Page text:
Three Hickory residents went to the Hickory City Council Tuesday to voice concerns over a Dollar General store planned for northwest Hickory and to ask if anything could be done to minimize the impact of the store.
Developers received the go-ahead in December to begin construction on the dollar store near the intersection of 10th Street Boulevard NW and 12th Avenue NW at what was once the site of the Lutheran Home.
The store could be open as soon as this spring.
Chris Simmons, who lives near the site where the store will be located, said the store’s presence has prompted a backlash in the community.
“Opposition is broad and deep,” Simmons said. “We’ve had almost 300 people sign a petition opposing it because of the sense that it is an inappropriate fit for the neighborhood that it’s going into.”
The Change.org petition opposing the store argues that the dollar stores are magnets for violent crime that crowd out other healthier food options that might locate in an area. The petition had surpassed 300 signatures as of Wednesday.
Following Simmons, real estate agents Meredith Carswell and Robin Creel spoke about the project. Carswell and Creel do not live in the neighborhood but they said the changes would have an effect on their clients and other people they knew.
Carswell said residents and real estate agents alike needed to have a better understanding of what zoning decisions mean for communities and asked to meet with the members to discuss the matter.
“If we can’t change what’s happening with this, going forward it’s important to me and other Realtors in this area to know that our residential neighborhoods are not going to be affected by stores — not just Dollar General but any neon sign store,” Carswell said.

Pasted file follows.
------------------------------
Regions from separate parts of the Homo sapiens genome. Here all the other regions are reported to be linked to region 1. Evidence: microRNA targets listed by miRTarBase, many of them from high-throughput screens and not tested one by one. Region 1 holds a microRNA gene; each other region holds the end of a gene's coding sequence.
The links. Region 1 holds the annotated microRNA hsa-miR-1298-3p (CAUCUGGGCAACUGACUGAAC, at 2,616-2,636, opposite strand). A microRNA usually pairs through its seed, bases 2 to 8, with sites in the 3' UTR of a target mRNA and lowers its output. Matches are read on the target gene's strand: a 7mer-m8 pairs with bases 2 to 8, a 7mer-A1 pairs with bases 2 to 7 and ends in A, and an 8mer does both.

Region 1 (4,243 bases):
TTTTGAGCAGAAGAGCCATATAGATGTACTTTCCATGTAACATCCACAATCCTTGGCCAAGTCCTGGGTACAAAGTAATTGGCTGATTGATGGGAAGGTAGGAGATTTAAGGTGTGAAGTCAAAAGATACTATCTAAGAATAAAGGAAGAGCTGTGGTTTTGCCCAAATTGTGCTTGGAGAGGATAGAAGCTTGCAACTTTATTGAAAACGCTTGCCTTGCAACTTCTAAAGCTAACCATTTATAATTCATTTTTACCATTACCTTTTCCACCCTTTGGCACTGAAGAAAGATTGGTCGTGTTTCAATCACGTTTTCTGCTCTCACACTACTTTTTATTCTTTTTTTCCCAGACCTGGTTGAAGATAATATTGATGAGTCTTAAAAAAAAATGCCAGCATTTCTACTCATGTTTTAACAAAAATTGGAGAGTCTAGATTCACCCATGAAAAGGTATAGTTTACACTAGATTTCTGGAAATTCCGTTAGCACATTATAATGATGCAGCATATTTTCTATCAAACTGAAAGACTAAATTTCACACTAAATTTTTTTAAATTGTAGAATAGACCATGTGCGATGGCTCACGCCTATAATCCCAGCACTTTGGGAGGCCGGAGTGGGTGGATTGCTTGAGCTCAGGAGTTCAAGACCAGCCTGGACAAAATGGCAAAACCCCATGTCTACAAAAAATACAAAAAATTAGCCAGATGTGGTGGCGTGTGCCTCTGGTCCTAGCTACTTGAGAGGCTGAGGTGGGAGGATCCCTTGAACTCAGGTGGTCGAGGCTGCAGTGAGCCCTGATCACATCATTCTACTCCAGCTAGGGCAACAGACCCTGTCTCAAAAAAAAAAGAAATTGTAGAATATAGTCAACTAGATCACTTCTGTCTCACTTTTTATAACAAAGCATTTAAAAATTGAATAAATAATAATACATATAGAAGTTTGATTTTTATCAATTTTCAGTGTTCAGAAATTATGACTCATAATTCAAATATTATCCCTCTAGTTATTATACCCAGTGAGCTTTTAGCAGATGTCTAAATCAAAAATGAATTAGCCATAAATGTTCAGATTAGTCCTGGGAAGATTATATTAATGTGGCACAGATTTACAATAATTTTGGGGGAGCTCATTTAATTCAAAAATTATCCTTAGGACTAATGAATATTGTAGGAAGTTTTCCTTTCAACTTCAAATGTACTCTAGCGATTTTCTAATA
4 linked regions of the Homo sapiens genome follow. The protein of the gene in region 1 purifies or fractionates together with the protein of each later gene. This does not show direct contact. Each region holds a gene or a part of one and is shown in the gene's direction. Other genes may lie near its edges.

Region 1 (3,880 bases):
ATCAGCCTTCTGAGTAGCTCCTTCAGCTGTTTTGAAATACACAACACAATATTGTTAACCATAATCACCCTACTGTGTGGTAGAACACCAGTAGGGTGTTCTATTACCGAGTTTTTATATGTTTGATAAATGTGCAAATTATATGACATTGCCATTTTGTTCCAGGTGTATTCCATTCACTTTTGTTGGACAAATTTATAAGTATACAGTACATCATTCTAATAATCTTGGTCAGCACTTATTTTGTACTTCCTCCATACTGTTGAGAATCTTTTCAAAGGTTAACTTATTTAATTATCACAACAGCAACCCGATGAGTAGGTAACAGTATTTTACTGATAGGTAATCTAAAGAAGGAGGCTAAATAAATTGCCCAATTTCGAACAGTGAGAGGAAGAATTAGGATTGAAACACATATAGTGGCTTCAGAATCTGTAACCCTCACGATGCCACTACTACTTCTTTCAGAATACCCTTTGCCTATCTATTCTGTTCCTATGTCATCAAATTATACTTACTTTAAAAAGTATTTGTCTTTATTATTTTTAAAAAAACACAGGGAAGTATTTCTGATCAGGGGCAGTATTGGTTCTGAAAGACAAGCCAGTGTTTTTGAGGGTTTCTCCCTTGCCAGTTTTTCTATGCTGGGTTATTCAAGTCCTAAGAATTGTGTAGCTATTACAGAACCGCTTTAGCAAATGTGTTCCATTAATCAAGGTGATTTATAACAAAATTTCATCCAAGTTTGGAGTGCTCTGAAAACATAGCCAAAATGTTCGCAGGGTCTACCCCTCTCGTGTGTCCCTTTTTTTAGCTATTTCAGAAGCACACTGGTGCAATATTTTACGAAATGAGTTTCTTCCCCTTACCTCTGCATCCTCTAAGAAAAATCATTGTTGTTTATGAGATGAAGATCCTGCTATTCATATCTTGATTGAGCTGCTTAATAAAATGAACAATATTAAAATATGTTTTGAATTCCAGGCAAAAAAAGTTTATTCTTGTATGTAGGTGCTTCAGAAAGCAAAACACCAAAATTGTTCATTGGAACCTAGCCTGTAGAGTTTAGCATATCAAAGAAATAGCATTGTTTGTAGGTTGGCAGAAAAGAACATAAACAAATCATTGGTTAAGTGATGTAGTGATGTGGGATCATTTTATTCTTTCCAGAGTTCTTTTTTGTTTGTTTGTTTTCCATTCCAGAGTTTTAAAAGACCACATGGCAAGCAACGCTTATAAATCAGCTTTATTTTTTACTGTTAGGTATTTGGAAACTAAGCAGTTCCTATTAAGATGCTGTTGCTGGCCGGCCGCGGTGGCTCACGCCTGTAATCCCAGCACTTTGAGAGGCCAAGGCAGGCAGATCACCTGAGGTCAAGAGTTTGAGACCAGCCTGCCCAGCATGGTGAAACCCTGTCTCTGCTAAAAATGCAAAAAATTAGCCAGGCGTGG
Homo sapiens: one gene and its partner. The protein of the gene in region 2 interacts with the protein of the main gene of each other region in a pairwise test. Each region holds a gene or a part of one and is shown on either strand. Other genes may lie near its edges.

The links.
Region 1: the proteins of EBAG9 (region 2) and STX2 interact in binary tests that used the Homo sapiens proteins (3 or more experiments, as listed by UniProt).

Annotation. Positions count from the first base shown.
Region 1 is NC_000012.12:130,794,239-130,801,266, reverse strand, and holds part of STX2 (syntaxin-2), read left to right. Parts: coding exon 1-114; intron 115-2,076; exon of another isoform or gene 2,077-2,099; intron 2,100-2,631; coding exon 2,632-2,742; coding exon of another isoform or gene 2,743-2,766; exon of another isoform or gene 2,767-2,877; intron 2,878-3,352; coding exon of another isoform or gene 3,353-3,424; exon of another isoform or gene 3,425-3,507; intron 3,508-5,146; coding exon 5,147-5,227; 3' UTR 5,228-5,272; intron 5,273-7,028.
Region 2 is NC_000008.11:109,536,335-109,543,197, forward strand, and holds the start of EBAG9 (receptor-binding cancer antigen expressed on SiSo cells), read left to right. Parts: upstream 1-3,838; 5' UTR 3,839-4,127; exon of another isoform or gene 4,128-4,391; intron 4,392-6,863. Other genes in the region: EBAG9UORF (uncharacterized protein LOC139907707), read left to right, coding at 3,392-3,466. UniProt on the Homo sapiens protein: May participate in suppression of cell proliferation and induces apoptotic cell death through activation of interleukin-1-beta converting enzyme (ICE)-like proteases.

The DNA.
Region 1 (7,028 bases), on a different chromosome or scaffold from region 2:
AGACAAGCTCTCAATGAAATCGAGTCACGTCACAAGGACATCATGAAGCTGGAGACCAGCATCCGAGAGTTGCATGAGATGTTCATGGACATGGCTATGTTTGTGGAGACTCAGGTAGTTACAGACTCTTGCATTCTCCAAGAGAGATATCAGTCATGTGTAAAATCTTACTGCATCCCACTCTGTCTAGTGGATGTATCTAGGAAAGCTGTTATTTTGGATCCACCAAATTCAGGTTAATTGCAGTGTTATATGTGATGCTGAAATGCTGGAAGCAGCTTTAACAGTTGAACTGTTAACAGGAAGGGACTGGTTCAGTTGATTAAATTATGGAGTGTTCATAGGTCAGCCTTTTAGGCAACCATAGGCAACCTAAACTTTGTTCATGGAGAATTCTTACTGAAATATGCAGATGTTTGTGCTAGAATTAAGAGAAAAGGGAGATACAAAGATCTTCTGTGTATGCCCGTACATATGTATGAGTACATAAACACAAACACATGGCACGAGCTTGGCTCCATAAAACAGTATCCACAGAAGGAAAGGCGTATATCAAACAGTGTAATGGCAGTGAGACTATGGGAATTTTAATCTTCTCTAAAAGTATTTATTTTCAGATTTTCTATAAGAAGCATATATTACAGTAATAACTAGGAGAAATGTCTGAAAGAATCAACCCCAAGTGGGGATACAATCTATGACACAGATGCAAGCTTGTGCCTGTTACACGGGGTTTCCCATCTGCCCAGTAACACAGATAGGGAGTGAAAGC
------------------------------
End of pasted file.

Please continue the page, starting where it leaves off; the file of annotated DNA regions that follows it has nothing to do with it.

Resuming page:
Creel asked the council if there was anything that could be done to make the store fit in better with the surrounding residential community.
He noted the store would be located near the Old Lenoir Walk, one of the planned walking and biking trails included in the city’s $40 million bond program, and the site would be highly visible.
Mayor Hank Guess addressed the comments at the end of the meeting. He said the property had been rezoned in 2018.
He said the property was not specifically rezoned for a Dollar General.
The city did not seek out the store but the store was allowed to go in there because the zoning fit and there was nothing the city could do to stop it since the use complied with the zoning, Guess said.
Simmons, Creel and Carswell continued their discussions with members of council and Planning Director Brian Frazier after the meeting.
Speaking with Simmons and Carswell, Guess reiterated that all proper procedures had been followed with the rezoning and there was no reason not to change the zoning.
“I’m not convinced that the zoning was incorrect for that piece of property,” Guess said.
He added: “So there could have been something there less desirable. You can’t zone a property to eliminate stuff like this from happening.”
He also said he had heard from people who favored the store locating there.
Simmons said the city should be purposeful in its zoning decisions.
“Hickory’s been meticulous about its zoning through its whole history and it needs to be now,” Simmons said.
Creel said Frazier told him the city had rejected some plans for the Dollar General and the plans were changed so that it conformed more with the residential character of the neighborhood.
He added he was hoping to learn more at a later meeting with city leaders.
Simmons said he, Carswell and Creel are in the process of arranging a meeting with Frazier and a few members of the council to continue discussing the plans for the store.
Kevin Griffin is the City of Hickory reporter at the Hickory Daily Record.